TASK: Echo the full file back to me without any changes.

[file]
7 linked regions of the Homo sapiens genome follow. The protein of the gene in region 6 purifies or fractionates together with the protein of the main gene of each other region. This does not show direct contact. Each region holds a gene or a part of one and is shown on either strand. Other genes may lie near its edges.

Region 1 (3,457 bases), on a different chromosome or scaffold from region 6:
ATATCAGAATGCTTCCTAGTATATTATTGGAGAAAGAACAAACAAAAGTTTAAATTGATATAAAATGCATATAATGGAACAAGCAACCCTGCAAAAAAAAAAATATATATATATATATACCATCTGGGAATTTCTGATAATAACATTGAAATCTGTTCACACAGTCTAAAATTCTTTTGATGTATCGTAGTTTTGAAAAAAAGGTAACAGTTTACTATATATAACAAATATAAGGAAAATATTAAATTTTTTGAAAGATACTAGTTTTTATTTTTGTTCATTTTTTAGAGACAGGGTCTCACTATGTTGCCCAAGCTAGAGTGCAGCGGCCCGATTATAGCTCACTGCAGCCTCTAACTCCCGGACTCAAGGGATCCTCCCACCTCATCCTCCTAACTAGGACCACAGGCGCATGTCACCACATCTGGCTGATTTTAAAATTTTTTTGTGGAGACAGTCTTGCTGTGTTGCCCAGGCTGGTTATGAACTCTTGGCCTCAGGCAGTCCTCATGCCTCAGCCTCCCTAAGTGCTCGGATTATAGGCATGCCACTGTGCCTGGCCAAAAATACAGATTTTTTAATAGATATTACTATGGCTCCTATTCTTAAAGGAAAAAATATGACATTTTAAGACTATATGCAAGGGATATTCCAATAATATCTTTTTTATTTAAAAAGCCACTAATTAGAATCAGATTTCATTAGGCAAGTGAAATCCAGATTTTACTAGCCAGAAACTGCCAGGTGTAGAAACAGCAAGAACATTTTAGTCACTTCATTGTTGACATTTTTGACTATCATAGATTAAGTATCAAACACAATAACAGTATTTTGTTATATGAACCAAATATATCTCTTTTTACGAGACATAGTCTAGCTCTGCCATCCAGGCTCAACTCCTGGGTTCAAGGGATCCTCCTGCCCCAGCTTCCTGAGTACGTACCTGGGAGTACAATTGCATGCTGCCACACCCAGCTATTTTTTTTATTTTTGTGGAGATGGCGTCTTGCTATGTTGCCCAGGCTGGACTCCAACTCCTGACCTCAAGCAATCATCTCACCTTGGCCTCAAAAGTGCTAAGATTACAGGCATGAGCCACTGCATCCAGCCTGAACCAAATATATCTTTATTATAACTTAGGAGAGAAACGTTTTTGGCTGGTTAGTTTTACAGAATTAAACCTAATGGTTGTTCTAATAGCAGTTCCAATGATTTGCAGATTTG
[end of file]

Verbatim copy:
7 linked regions of the Homo sapiens genome follow. The protein of the gene in region 6 purifies or fractionates together with the protein of the main gene of each other region. This does not show direct contact. Each region holds a gene or a part of one and is shown on either strand. Other genes may lie near its edges.

Region 1 (3,457 bases), on a different chromosome or scaffold from region 6:
ATATCAGAATGCTTCCTAGTATATTATTGGAGAAAGAACAAACAAAAGTTTAAATTGATATAAAATGCATATAATGGAACAAGCAACCCTGCAAAAAAAAAAATATATATATATATATACCATCTGGGAATTTCTGATAATAACATTGAAATCTGTTCACACAGTCTAAAATTCTTTTGATGTATCGTAGTTTTGAAAAAAAGGTAACAGTTTACTATATATAACAAATATAAGGAAAATATTAAATTTTTTGAAAGATACTAGTTTTTATTTTTGTTCATTTTTTAGAGACAGGGTCTCACTATGTTGCCCAAGCTAGAGTGCAGCGGCCCGATTATAGCTCACTGCAGCCTCTAACTCCCGGACTCAAGGGATCCTCCCACCTCATCCTCCTAACTAGGACCACAGGCGCATGTCACCACATCTGGCTGATTTTAAAATTTTTTTGTGGAGACAGTCTTGCTGTGTTGCCCAGGCTGGTTATGAACTCTTGGCCTCAGGCAGTCCTCATGCCTCAGCCTCCCTAAGTGCTCGGATTATAGGCATGCCACTGTGCCTGGCCAAAAATACAGATTTTTTAATAGATATTACTATGGCTCCTATTCTTAAAGGAAAAAATATGACATTTTAAGACTATATGCAAGGGATATTCCAATAATATCTTTTTTATTTAAAAAGCCACTAATTAGAATCAGATTTCATTAGGCAAGTGAAATCCAGATTTTACTAGCCAGAAACTGCCAGGTGTAGAAACAGCAAGAACATTTTAGTCACTTCATTGTTGACATTTTTGACTATCATAGATTAAGTATCAAACACAATAACAGTATTTTGTTATATGAACCAAATATATCTCTTTTTACGAGACATAGTCTAGCTCTGCCATCCAGGCTCAACTCCTGGGTTCAAGGGATCCTCCTGCCCCAGCTTCCTGAGTACGTACCTGGGAGTACAATTGCATGCTGCCACACCCAGCTATTTTTTTTATTTTTGTGGAGATGGCGTCTTGCTATGTTGCCCAGGCTGGACTCCAACTCCTGACCTCAAGCAATCATCTCACCTTGGCCTCAAAAGTGCTAAGATTACAGGCATGAGCCACTGCATCCAGCCTGAACCAAATATATCTTTATTATAACTTAGGAGAGAAACGTTTTTGGCTGGTTAGTTTTACAGAATTAAACCTAATGGTTGTTCTAATAGCAGTTCCAATGATTTGCAGATTTG